Part of the puzzle always is that the two actors use their real names and there are references to their actual careers, discussions about Coogan as Alan Partridge and, his wanting to talk about his writing success, Oscar-nomination with the film, Philomena, and his recounting the anecdote of his introducing the actual Philomena to Pope Benedict the XVI (which he actually did). There is a fair amount of slinging off at his films and his career in America. Rob Brydon is far more congenial as audiences know from his television appearances and series.

The trouble is that they also create fictitious characters while using their own names. Rob Brydon has a wife here and three children with some cheery domestic scenes and a welcome home after his trip. On the other hand, Steve Coogan has had various liaisons and his contact with two of the women by phone during the trip and has a fictitious son, aged 20, who is to join them at the end of the trip but is delayed because his 19-year-old girlfriend is pregnant. Much slinging off at Coogan as a potential grandfather at 50!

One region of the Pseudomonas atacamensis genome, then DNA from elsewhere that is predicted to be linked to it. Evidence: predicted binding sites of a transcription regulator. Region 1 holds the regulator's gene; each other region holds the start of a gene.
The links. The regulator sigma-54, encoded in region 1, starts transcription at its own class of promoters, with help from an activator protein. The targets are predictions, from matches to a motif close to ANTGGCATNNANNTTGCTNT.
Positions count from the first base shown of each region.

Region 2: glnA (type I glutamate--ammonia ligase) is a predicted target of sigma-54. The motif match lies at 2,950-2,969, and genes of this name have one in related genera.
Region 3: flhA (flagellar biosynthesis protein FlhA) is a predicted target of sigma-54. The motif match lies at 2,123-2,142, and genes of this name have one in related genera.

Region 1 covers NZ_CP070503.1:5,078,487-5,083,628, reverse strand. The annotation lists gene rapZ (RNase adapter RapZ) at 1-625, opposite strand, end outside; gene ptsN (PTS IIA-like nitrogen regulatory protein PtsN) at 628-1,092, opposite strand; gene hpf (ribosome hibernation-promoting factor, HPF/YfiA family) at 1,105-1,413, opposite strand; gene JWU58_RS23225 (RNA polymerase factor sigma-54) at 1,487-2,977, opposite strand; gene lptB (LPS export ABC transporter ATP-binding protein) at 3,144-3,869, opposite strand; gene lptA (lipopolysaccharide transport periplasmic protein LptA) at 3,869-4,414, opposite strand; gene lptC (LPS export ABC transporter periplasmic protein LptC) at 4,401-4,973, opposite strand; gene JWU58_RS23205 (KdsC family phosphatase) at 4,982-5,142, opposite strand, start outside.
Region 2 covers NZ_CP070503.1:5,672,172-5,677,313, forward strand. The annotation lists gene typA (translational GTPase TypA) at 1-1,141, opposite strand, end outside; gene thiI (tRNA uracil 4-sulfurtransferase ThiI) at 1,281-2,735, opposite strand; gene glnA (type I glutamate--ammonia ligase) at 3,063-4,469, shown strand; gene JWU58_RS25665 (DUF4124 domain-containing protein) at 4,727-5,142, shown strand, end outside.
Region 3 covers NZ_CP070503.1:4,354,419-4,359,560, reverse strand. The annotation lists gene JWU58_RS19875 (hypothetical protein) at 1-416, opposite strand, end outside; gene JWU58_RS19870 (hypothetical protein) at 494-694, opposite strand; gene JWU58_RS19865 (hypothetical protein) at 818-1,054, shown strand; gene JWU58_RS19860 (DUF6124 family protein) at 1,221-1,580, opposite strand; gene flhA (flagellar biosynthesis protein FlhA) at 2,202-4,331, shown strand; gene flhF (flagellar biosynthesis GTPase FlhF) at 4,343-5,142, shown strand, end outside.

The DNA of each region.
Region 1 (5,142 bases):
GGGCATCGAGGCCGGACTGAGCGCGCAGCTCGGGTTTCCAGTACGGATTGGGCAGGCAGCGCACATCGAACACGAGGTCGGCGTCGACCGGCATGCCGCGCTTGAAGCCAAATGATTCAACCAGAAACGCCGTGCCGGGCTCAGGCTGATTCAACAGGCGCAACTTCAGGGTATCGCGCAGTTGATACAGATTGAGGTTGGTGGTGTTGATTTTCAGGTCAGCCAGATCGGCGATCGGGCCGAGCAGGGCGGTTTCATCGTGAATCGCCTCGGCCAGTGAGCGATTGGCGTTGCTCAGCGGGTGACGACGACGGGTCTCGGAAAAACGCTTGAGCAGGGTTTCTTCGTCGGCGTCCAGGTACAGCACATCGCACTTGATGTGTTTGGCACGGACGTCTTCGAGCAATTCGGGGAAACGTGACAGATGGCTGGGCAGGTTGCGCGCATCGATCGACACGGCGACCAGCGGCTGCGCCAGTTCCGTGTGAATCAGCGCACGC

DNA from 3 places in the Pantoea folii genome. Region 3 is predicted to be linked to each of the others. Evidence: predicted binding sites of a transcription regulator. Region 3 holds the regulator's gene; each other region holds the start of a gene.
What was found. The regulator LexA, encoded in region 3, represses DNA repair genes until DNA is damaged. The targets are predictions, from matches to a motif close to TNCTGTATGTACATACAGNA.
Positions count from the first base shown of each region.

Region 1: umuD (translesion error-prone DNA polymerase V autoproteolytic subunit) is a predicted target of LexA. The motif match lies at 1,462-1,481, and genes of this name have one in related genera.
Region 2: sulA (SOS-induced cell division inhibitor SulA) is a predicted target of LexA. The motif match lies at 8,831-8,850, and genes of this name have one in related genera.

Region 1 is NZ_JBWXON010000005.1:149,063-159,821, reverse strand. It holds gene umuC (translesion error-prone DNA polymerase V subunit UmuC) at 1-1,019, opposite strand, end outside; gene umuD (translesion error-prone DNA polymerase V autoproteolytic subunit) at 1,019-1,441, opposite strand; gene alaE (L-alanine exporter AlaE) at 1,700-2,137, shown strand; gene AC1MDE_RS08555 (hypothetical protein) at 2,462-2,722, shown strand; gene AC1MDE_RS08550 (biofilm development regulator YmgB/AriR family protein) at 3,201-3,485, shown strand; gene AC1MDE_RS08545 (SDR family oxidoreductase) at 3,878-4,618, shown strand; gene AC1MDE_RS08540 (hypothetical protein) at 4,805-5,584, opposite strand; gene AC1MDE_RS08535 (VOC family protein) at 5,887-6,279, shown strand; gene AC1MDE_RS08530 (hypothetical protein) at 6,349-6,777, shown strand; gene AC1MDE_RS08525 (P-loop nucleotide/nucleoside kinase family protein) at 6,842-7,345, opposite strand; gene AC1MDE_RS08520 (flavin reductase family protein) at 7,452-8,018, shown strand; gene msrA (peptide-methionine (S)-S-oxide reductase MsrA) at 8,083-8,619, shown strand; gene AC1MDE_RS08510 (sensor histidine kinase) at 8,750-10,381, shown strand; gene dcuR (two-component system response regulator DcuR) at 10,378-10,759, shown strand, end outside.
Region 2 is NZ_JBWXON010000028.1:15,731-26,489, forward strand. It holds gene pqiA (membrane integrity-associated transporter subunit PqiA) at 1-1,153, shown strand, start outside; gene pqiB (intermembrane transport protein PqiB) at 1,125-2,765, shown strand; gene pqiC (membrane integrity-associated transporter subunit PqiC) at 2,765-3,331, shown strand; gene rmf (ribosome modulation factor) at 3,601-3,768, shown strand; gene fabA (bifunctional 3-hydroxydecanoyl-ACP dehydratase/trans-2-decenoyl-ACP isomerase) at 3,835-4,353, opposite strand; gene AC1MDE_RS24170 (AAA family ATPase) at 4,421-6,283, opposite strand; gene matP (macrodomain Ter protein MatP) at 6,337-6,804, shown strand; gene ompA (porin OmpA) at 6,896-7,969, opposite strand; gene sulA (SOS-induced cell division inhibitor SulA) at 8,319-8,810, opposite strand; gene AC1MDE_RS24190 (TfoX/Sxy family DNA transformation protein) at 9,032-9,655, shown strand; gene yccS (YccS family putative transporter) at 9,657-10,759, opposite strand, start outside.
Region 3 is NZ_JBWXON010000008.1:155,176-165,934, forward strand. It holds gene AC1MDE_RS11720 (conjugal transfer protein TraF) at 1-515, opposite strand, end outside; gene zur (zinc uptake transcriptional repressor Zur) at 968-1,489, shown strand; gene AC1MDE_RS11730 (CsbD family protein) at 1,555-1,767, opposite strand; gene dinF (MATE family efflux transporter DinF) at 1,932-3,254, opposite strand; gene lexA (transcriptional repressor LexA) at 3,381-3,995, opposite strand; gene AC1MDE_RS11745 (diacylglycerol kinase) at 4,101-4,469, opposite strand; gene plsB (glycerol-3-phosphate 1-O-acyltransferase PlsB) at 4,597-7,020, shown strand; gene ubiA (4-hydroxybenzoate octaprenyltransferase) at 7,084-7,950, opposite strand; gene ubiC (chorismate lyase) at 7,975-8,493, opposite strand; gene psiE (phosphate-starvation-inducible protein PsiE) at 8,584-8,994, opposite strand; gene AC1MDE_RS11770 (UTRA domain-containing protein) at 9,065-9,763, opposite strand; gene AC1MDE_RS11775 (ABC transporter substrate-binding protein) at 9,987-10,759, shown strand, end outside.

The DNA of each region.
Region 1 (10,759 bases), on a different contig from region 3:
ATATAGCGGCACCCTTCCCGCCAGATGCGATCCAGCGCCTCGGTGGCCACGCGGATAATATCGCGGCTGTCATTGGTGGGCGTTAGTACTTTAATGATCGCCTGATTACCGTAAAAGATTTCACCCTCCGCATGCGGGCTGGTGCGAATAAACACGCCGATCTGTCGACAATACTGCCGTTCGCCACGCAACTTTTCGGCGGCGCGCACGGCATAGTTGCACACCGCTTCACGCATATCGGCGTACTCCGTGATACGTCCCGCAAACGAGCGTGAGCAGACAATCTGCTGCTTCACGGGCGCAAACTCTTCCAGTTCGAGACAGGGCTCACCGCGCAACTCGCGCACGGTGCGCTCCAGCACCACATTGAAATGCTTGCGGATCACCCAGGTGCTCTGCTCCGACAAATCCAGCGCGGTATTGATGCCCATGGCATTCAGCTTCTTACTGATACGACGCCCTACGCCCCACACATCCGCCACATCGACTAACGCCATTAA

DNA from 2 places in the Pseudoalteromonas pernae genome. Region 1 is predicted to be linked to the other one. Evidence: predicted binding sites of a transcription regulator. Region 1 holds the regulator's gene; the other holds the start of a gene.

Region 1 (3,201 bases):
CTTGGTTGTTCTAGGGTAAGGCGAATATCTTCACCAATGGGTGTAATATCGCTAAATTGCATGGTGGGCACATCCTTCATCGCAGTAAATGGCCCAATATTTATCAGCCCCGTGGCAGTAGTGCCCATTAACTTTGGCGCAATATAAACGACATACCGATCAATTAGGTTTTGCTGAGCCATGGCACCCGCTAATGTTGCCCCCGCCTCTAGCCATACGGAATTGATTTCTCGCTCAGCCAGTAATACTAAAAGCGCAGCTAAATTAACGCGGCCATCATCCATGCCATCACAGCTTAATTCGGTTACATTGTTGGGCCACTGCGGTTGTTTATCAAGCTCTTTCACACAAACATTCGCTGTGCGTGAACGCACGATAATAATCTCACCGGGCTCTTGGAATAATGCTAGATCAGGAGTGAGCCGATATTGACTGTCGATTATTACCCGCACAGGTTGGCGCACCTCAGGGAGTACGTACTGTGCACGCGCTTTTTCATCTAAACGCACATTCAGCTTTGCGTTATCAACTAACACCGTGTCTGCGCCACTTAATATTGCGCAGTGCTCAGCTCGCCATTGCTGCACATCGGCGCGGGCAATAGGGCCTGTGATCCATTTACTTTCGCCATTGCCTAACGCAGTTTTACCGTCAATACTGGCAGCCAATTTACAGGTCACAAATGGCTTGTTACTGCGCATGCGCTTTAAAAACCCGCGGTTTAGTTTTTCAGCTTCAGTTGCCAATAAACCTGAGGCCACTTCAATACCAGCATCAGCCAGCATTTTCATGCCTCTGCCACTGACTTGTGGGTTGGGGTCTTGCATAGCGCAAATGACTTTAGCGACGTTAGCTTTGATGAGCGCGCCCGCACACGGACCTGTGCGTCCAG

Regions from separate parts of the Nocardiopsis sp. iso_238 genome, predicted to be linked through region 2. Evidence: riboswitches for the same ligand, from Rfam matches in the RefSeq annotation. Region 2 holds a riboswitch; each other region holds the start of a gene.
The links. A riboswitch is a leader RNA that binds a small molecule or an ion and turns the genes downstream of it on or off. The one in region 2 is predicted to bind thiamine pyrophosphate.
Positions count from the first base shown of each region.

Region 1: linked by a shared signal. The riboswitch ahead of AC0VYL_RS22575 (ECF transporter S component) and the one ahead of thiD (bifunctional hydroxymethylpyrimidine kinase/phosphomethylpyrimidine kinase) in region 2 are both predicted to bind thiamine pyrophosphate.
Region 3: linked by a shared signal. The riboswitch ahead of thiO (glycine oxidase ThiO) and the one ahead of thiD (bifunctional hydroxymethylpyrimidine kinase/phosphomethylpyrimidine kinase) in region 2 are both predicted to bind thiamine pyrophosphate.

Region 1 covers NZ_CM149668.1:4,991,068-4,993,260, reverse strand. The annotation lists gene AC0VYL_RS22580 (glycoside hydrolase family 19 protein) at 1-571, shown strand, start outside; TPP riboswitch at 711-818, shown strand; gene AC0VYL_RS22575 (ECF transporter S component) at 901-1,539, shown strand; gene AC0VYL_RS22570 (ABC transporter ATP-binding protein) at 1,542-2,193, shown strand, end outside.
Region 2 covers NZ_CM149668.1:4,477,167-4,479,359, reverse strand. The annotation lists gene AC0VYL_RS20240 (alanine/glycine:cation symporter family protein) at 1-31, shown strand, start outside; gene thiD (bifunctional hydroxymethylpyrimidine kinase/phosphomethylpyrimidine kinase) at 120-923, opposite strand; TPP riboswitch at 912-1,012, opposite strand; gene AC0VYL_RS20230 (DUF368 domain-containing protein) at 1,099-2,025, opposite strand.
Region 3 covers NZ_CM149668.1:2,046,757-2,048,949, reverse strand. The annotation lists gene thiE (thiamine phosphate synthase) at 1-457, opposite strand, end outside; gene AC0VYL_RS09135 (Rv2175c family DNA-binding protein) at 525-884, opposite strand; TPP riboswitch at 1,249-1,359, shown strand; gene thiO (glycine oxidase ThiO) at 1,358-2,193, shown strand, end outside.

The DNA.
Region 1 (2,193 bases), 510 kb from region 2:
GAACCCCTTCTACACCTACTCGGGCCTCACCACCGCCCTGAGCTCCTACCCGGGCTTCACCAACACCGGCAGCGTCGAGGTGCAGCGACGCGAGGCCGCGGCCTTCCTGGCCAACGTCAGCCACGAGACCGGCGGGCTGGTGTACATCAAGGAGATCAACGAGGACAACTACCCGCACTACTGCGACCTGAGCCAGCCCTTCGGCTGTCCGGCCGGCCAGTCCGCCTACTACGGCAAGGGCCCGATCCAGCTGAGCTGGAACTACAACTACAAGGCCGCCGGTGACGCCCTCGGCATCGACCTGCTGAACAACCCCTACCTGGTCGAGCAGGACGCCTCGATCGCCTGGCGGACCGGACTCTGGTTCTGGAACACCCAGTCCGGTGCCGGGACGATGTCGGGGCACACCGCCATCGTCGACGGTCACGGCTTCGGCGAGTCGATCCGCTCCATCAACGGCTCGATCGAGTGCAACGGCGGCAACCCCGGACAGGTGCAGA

The arrangement is that Coogan wants to travel to Spain in the footsteps of writer, Laurie Lee, 30 years earlier, visiting the same places, similar and alternate experiences. Rob Brydon is commissioned to write reviews of restaurants around Spain. That is the formula of the past – and it continues successfully into the present.

Audiences who enjoy travelogues will certainly like the visit to Spain, to different places, not necessarily all the expected destinations. The travellers have a week, and go to a different restaurant each day, having a leisurely and gourmet time, meeting owners, service staff, cooks, relishing a great number of meals which food film fans might well be envious of.